We are entering into a new phase of the COVID-19 pandemic, with many of the countries that have been worst affected by the virus having vaccinated enough of their vulnerable patients and health staff to avoid the worst of the pressure on their health systems, even though the virus continues to widely circulate.
With more than a billion vaccines made a month, there should theoretically be enough for everyone. There is, however, a problem with the distribution of the vaccines – some people who need them urgently, such as healthcare workers or people at risk of developing a serious form of the diseases because of their age or because they suffer from other illnesses, do not have access to them.
Yet the solution proposed by the UN, which calls for getting “vaccines into the arms of 40 percent of people in all countries by the end of this year – and 70 percent by mid-2022,” is over-simplistic. A one-size-fits-all solution that ignores local epidemiological and political conditions is misguided and even threatens to divert efforts from where they are most needed.
What we need to see are locally adapted approaches that engage with the unique characteristics of each outbreak and the people that are threatened by it. They also need to take account of the full range of tools now at our disposal – which does not just mean vaccines.
Doctors Without Borders (Medecins Sans Frontieres, or MSF) has been working on responding to COVID-19 in one way or another in nearly all of the 80 countries where we work. In some of those countries where we worked on case management and vaccination, we are now stopping our responses.
This is either because the vaccination coverage is now very high; or as is the case in Peru, because the authorities can manage the response despite the continuing outbreak in the country. In other countries, we never really started, as in Niger, because the country is seeing very few severe cases of the virus.
In some regions where we are working, however, we are still seeing wave after wave of COVID-19, with a very high incidence of severe forms of the disease, very low rates of vaccination, and little local capacity to manage the outbreaks.
This is particularly true in some parts of Asia and the Middle East: Afghanistan, Iraq, and Yemen all continue to be severely affected, and here we continue to treat patients who have developed the most severe forms of the disease. Many of them are dying because of difficulty in accessing the right type of care in time due to the severely degraded state of the healthcare systems in those countries.
It will be hard to obtain a high level of vaccination coverage in these countries, even if we fix the issue of vaccine supply, because of the lack of a functioning healthcare system, insecurity linked to conflict, and the rejection of vaccines by a part of the population. It is precisely because of these challenges, however, that we need to focus our efforts on these countries, with urgent action by the UN, the World Health Organization (WHO) and other international organizations required to put in place holistic responses.
This means ensuring that rich countries with spare doses set out large and predictable donation schedules of vaccines that are not close to their expiry date; investing in vaccination infrastructure by constructing permanent vaccine centers and funding the training and salaries of staff; funding the vast expansion of testing so that people know when they are sick; ensuring that the new antiviral treatments currently coming to market are widely available at affordable prices, and funding the wide availability of oxygen therapies – and pay the salaries of medical staff to administer them – for those people who develop severe forms of the virus.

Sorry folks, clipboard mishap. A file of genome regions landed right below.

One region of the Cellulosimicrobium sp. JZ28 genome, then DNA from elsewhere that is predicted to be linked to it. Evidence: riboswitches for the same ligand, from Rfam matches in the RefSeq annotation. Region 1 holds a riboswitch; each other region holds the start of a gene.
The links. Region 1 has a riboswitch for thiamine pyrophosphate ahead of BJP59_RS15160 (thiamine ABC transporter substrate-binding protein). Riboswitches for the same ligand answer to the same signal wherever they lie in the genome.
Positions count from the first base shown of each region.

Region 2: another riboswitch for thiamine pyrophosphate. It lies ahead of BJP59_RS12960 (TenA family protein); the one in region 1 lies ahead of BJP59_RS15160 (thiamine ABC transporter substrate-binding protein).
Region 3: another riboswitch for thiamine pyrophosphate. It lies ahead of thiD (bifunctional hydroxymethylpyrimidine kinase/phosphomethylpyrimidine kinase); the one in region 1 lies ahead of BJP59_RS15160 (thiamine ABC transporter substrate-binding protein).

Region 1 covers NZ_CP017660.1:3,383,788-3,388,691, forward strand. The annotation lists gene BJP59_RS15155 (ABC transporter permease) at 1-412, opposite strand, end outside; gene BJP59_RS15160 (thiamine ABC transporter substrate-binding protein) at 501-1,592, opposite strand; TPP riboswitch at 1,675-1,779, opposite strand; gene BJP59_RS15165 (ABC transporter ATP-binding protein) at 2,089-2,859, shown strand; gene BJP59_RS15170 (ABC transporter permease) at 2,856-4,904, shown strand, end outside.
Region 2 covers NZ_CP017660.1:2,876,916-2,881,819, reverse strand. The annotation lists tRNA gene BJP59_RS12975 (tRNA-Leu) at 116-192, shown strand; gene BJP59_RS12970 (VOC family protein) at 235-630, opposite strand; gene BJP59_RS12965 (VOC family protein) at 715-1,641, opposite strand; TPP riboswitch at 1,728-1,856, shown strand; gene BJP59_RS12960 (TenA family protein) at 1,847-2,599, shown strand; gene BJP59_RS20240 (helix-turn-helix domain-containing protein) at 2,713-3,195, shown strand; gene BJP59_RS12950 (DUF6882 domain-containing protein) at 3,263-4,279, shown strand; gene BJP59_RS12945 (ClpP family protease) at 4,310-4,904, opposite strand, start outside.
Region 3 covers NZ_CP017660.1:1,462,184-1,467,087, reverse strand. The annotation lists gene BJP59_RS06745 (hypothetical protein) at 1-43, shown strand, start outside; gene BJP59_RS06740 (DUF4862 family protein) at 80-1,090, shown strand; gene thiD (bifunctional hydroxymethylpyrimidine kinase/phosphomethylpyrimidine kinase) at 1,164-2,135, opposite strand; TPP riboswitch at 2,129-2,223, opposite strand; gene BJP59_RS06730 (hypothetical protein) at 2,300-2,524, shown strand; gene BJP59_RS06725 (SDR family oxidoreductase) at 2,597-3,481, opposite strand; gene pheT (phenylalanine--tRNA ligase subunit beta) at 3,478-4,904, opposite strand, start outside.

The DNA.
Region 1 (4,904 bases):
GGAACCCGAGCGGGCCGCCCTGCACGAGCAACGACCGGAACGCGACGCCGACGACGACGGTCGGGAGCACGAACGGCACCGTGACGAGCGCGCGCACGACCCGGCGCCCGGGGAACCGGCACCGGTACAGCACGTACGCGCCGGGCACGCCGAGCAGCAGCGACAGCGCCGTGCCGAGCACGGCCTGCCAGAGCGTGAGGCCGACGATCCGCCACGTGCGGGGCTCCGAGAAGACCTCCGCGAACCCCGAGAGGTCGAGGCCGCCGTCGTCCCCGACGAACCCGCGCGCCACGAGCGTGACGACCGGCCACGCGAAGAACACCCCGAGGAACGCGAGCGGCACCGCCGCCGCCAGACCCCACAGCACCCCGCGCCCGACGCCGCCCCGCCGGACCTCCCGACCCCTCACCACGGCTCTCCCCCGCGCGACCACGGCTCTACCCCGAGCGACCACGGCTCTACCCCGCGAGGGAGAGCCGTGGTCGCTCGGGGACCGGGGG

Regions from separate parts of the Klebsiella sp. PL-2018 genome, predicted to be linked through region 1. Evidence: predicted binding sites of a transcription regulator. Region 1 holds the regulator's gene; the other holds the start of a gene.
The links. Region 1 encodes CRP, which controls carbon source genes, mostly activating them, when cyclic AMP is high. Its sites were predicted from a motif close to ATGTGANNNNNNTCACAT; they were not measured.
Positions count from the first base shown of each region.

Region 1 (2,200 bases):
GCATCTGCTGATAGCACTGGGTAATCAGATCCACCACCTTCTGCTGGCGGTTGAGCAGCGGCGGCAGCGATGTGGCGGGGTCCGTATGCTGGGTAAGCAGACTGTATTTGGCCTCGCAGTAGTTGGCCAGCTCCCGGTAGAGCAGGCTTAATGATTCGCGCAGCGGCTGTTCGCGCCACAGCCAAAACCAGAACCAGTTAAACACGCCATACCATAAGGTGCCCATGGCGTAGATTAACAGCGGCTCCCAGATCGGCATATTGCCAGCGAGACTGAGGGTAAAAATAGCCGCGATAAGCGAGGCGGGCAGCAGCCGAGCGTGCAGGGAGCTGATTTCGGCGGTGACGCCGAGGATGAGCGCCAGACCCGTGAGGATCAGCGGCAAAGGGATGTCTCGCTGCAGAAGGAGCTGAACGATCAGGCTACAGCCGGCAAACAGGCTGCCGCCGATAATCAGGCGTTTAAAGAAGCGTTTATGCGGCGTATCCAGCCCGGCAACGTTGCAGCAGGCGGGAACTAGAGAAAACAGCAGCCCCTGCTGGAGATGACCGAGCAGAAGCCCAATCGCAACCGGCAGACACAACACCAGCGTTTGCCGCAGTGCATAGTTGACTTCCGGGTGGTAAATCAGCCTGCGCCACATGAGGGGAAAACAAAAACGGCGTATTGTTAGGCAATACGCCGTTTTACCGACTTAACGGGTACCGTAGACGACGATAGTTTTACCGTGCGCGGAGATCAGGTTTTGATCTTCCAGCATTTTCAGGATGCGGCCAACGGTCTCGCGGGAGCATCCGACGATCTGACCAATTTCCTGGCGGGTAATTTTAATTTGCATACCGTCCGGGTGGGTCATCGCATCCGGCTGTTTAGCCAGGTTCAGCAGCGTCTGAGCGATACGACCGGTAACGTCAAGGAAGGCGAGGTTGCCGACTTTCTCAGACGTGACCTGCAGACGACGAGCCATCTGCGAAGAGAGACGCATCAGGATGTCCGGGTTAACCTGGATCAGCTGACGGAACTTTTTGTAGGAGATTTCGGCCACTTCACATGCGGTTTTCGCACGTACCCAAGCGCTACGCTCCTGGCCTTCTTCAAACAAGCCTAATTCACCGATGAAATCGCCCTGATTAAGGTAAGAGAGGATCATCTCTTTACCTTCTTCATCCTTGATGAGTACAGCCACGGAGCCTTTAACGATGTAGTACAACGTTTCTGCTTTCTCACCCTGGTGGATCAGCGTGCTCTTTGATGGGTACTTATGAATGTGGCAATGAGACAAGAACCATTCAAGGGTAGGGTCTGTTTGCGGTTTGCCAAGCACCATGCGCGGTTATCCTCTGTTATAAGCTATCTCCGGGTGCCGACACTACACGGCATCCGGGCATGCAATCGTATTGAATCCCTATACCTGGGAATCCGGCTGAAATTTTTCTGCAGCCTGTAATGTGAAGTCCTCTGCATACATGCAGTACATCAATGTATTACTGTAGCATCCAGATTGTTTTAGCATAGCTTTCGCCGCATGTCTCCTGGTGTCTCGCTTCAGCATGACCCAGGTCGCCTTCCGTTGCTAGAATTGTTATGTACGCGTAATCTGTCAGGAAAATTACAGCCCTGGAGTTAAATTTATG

The daunting challenge of putting these packages in place – a challenge that MSF is itself wrestling with – is exactly why a global vaccination effort that aims at a uniform level of vaccine coverage would involve a much-wasted effort and resources. Everyone who wants a vaccine should have access to one – but there is a huge difference between ensuring vaccine availability in all countries and conducting mass campaigns in all of them. Embarking on too many of the latter risks us misallocating time and resources in countries relatively untouched by the pandemic, and thereby not using them where they are most needed in the fight against COVID-19 and other pressing health issues.
The development of the vaccines that we can use against COVID-19 has been one of the fastest in medical history, but we need to be clear about what we can achieve with them: they are excellent at protecting against serious illness and death, but far less good at stopping transmission. We will not eradicate this disease with the vaccines we currently have. That is why we need to focus on getting vaccines to people most at risk of becoming severely sick or dying in the places most affected by the virus, rather than pursuing unattainable ideas of global eradication.
To save the most lives what we need is not an empty slogan that promises an unreachable goal but a series of smart and locally adapted measures. Only like this will we address the uneven progression of the pandemic across the world, the myriad of different outbreaks experienced by different people in different locations, and the inequality that continues to hamstring poorer countries’ abilities to save the lives of their people.
Dr. Іsаbеllе Dеfоurny
Originally published as Our response to COVID-19 cannot be one size-fits-all